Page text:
Agency strips bargaining powers of immigration judges’ union

Agency strips bargaining powers of immigration judges’ union

Originally Published in The Washington Post

Julie Watson - November 3, 2020

SAN DIEGO — A federal labor authority Tuesday ruled to strip the collective bargaining powers of a national union representing more than 450 U.S. immigration judges that has been a vocal critic of the Trump administration’s policies.

The Federal Labor Relations Authority sided with the U.S. Justice Department in saying that immigration judges hold a position akin to management and therefore do not have a right to collective bargaining.

The independent agency of the U.S. government governs labor relations between the federal government and its employees.

Judge A. Ashley Tabaddor, president of the National Association of Immigration Judges, called the decision retaliation.

The union has been a major voice for more independence from the Justice Department, which oversees U.S. immigration courts.

While immigration judges wear black robes and preside over non-jury proceedings, they are considered federal attorneys with the Justice Department and can be removed from their positions by the U.S. Attorney General.

In contrast, federal judges who oversee criminal and civil matters are more autonomous because they are appointed for life and work for the independent judicial system.

The union’s leaders have been outspoken critics of a broken immigration court system with a backlog that has ballooned to more than 1.2 million cases under President Donald Trump. It has also resisted a mandate from the administration requiring immigration judges to complete 700 cases annually to meet job performance standards.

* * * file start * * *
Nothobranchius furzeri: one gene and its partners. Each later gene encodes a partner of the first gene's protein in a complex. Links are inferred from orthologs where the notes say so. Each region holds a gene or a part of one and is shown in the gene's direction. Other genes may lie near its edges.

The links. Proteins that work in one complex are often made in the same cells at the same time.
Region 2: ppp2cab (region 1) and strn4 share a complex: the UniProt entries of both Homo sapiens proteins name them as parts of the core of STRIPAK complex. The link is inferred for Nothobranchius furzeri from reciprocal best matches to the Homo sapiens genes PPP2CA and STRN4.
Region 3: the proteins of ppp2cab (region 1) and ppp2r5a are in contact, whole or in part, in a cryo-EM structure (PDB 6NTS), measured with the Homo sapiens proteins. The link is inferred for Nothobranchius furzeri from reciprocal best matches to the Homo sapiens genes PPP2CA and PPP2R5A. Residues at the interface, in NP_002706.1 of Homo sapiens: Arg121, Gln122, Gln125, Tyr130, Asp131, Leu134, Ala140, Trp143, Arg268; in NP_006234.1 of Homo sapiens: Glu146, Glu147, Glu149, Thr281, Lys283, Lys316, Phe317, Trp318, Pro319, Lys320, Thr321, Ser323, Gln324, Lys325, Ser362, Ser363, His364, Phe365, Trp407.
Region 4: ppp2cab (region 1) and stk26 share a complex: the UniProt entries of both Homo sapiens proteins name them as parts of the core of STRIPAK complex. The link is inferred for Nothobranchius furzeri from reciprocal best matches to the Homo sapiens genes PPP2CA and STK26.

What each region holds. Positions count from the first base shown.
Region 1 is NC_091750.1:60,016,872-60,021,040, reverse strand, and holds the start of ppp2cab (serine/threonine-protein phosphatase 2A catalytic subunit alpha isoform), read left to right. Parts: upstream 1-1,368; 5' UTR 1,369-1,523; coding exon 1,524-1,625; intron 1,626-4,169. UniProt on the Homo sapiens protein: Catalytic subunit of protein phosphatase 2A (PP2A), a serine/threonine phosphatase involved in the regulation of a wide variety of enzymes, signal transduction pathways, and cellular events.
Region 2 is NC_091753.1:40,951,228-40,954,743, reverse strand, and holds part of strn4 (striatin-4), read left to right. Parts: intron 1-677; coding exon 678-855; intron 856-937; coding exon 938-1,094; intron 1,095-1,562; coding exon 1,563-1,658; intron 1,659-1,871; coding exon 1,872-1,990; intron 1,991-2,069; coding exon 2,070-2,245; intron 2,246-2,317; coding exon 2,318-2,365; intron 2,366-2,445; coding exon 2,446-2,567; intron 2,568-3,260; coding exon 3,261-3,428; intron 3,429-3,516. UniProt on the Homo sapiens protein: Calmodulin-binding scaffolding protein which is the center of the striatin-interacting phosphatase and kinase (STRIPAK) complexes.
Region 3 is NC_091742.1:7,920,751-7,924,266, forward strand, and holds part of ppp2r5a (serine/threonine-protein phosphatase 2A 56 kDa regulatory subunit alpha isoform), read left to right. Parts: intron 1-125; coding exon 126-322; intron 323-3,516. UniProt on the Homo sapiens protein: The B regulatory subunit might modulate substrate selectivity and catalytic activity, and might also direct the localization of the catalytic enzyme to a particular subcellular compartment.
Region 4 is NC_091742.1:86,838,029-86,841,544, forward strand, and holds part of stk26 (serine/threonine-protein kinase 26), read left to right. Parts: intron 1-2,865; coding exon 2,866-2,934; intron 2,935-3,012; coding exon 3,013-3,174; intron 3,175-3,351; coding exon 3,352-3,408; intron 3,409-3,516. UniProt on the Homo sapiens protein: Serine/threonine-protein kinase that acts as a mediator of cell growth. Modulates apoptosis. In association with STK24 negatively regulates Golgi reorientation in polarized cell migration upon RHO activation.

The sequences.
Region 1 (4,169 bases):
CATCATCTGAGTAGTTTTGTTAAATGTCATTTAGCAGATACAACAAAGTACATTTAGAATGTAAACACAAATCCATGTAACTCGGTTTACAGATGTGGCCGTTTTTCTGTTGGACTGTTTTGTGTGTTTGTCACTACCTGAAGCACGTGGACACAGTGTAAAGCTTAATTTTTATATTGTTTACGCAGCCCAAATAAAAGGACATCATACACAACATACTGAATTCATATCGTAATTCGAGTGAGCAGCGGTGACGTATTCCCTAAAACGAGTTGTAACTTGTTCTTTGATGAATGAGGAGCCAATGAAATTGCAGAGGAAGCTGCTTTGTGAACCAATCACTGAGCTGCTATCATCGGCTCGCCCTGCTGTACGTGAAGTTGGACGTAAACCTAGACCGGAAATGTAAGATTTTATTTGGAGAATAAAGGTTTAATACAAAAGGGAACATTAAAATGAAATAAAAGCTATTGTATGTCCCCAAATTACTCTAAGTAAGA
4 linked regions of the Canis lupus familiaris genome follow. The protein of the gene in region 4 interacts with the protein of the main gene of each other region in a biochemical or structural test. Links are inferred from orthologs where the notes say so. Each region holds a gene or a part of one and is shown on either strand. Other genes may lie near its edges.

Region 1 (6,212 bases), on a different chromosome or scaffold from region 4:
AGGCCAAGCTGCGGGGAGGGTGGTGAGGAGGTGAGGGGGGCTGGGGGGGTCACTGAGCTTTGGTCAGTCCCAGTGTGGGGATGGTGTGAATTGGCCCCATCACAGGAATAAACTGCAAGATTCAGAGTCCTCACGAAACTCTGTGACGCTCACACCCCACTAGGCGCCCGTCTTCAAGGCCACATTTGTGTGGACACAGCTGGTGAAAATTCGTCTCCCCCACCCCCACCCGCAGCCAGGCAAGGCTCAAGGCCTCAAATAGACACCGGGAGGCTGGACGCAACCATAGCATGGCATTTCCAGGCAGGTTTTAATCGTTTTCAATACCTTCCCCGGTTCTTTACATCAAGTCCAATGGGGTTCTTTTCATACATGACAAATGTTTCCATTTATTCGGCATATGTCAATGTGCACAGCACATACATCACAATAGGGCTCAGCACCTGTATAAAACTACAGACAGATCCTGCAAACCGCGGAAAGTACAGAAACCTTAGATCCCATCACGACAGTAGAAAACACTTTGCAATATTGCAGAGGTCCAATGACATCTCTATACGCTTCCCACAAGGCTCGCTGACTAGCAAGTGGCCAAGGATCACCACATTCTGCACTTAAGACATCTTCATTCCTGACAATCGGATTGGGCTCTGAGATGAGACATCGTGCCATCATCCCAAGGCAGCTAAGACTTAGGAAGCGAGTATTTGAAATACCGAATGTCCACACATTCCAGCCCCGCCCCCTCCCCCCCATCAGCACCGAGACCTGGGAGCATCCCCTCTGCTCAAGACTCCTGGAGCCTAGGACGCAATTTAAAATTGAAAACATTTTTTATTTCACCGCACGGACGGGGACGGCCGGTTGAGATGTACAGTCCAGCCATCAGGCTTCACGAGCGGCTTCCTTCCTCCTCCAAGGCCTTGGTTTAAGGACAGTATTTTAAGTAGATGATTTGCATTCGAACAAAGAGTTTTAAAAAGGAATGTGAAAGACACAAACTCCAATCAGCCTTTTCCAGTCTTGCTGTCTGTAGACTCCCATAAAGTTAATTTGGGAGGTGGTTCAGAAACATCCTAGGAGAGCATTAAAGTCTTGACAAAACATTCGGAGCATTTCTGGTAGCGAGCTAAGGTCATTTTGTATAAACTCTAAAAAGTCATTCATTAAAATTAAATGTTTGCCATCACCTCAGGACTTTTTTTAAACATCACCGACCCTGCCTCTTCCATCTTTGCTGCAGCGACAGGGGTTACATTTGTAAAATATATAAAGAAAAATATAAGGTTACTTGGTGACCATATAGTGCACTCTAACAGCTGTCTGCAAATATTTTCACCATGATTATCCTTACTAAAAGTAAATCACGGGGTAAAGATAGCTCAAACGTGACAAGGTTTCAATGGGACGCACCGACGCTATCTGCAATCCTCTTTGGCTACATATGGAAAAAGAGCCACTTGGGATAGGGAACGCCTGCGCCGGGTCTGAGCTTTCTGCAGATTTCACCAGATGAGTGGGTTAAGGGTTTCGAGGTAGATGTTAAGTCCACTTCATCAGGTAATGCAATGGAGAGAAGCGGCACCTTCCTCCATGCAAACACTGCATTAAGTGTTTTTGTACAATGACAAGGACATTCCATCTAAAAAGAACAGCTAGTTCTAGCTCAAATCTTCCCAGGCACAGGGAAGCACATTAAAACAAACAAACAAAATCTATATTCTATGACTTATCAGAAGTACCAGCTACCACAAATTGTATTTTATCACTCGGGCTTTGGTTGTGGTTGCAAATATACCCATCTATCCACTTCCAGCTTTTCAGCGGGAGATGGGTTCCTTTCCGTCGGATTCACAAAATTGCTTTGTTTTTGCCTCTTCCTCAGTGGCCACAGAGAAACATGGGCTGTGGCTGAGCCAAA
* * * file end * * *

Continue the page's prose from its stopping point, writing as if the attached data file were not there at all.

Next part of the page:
Four months ago, the union filed a lawsuit against the Justice Department over a new policy that prohibited them from speaking publicly about immigration law or even court policies. Judges who violate the policy can face reprimands or be suspended or removed.

The judges under previous administrations were allowed to speak in their personal capacities on issues relating to immigration if they made it clear that they were not speaking on behalf of the Justice Department or the court system.

The union vowed to fight Tuesday’s decision, which can be appealed to federal circuit courts.

The labor relations authority did not immediately respond to a request for comment from The Associated Press nor did the Executive Office for Immigration Review, the agency under the Justice Department that runs the courts.

Tabbador said the union will continue to support immigration judges and pointed out in a letter Tuesday to its members that they still have protections as federal government employees.

But she told AP “it’s a profound impact. It’s unprecedented. We anticipate the agency is going to fully attempt to muzzle judges from being able to speak publicly.”

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